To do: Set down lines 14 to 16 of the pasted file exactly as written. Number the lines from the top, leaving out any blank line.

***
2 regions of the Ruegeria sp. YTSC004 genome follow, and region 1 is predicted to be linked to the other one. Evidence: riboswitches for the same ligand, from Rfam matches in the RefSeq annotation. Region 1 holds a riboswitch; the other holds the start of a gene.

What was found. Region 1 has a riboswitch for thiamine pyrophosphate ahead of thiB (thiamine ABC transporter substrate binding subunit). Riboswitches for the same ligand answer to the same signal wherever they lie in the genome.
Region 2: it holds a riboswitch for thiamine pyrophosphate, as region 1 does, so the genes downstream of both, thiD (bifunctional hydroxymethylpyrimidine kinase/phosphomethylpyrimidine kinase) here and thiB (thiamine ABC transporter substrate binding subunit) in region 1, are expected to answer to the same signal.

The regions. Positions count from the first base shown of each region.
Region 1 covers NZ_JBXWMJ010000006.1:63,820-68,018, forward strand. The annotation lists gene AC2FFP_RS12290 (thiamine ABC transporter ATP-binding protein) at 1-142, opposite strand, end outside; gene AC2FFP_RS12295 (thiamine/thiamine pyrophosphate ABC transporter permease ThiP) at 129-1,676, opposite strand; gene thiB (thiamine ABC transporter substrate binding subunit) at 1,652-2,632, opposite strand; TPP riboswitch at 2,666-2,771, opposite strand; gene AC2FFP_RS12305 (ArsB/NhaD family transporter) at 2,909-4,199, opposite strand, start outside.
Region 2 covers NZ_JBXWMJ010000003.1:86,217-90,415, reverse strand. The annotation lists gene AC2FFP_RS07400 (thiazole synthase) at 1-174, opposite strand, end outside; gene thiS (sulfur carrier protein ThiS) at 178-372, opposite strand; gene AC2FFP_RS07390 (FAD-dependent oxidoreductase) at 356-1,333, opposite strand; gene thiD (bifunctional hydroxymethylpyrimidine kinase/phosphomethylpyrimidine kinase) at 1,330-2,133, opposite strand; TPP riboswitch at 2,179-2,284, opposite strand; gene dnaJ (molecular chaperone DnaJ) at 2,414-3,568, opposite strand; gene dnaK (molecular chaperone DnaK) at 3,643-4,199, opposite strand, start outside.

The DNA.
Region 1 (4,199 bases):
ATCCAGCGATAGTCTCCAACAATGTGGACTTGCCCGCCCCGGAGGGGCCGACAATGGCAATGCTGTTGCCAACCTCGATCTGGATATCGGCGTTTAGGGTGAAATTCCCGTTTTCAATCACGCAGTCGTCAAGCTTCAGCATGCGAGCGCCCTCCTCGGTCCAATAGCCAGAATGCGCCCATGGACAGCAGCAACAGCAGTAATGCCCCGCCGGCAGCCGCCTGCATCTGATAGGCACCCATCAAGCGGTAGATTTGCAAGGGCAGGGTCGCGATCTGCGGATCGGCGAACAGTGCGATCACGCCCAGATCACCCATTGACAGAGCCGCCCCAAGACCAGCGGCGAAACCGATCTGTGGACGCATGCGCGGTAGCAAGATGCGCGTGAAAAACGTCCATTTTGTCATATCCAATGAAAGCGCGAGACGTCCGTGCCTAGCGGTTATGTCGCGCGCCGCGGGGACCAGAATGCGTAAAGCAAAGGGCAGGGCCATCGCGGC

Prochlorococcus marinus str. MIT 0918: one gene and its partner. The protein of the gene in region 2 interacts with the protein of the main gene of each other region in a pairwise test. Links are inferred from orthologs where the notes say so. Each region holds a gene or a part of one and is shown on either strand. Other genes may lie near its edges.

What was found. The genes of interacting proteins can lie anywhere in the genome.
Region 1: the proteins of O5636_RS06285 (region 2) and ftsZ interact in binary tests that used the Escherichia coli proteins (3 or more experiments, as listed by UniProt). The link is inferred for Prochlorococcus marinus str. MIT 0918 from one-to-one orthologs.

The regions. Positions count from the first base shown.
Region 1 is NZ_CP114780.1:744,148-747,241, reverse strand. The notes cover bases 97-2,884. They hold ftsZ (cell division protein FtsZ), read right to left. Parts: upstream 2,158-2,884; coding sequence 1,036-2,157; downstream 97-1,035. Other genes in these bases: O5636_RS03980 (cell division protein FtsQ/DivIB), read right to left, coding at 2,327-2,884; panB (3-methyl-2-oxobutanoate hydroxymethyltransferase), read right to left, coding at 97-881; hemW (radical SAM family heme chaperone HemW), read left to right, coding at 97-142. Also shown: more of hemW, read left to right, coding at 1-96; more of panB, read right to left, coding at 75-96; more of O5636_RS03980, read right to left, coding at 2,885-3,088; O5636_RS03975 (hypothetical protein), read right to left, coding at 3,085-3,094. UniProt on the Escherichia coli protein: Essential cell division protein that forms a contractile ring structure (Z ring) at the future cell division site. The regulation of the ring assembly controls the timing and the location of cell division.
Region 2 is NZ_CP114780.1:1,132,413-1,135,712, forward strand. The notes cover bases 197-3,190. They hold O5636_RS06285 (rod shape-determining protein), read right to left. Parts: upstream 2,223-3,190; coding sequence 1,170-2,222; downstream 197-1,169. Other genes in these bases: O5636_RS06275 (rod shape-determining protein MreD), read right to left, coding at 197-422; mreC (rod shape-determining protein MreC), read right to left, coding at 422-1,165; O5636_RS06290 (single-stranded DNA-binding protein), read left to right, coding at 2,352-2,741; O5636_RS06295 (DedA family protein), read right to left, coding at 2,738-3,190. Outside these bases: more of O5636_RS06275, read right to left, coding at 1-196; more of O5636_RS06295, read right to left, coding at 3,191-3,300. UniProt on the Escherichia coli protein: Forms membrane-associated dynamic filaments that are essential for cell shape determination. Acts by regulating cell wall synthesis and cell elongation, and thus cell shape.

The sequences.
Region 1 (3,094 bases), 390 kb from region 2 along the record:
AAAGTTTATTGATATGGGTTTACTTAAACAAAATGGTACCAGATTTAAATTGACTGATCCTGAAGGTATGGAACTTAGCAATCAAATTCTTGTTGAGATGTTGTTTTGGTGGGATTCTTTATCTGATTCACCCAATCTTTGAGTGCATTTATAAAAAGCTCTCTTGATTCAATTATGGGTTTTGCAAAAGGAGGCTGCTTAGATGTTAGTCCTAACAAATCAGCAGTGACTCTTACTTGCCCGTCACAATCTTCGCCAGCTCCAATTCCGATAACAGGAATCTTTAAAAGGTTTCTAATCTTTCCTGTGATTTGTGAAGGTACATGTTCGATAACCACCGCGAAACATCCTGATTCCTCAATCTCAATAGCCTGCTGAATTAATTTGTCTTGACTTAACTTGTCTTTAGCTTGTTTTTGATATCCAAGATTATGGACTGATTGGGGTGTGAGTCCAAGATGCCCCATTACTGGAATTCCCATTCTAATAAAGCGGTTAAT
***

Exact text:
Region 1 is NZ_CP114780.1:744,148-747,241, reverse strand. The notes cover bases 97-2,884. They hold ftsZ (cell division protein FtsZ), read right to left. Parts: upstream 2,158-2,884; coding sequence 1,036-2,157; downstream 97-1,035. Other genes in these bases: O5636_RS03980 (cell division protein FtsQ/DivIB), read right to left, coding at 2,327-2,884; panB (3-methyl-2-oxobutanoate hydroxymethyltransferase), read right to left, coding at 97-881; hemW (radical SAM family heme chaperone HemW), read left to right, coding at 97-142. Also shown: more of hemW, read left to right, coding at 1-96; more of panB, read right to left, coding at 75-96; more of O5636_RS03980, read right to left, coding at 2,885-3,088; O5636_RS03975 (hypothetical protein), read right to left, coding at 3,085-3,094. UniProt on the Escherichia coli protein: Essential cell division protein that forms a contractile ring structure (Z ring) at the future cell division site. The regulation of the ring assembly controls the timing and the location of cell division.
Region 2 is NZ_CP114780.1:1,132,413-1,135,712, forward strand. The notes cover bases 197-3,190. They hold O5636_RS06285 (rod shape-determining protein), read right to left. Parts: upstream 2,223-3,190; coding sequence 1,170-2,222; downstream 197-1,169. Other genes in these bases: O5636_RS06275 (rod shape-determining protein MreD), read right to left, coding at 197-422; mreC (rod shape-determining protein MreC), read right to left, coding at 422-1,165; O5636_RS06290 (single-stranded DNA-binding protein), read left to right, coding at 2,352-2,741; O5636_RS06295 (DedA family protein), read right to left, coding at 2,738-3,190. Outside these bases: more of O5636_RS06275, read right to left, coding at 1-196; more of O5636_RS06295, read right to left, coding at 3,191-3,300. UniProt on the Escherichia coli protein: Forms membrane-associated dynamic filaments that are essential for cell shape determination. Acts by regulating cell wall synthesis and cell elongation, and thus cell shape.

The sequences.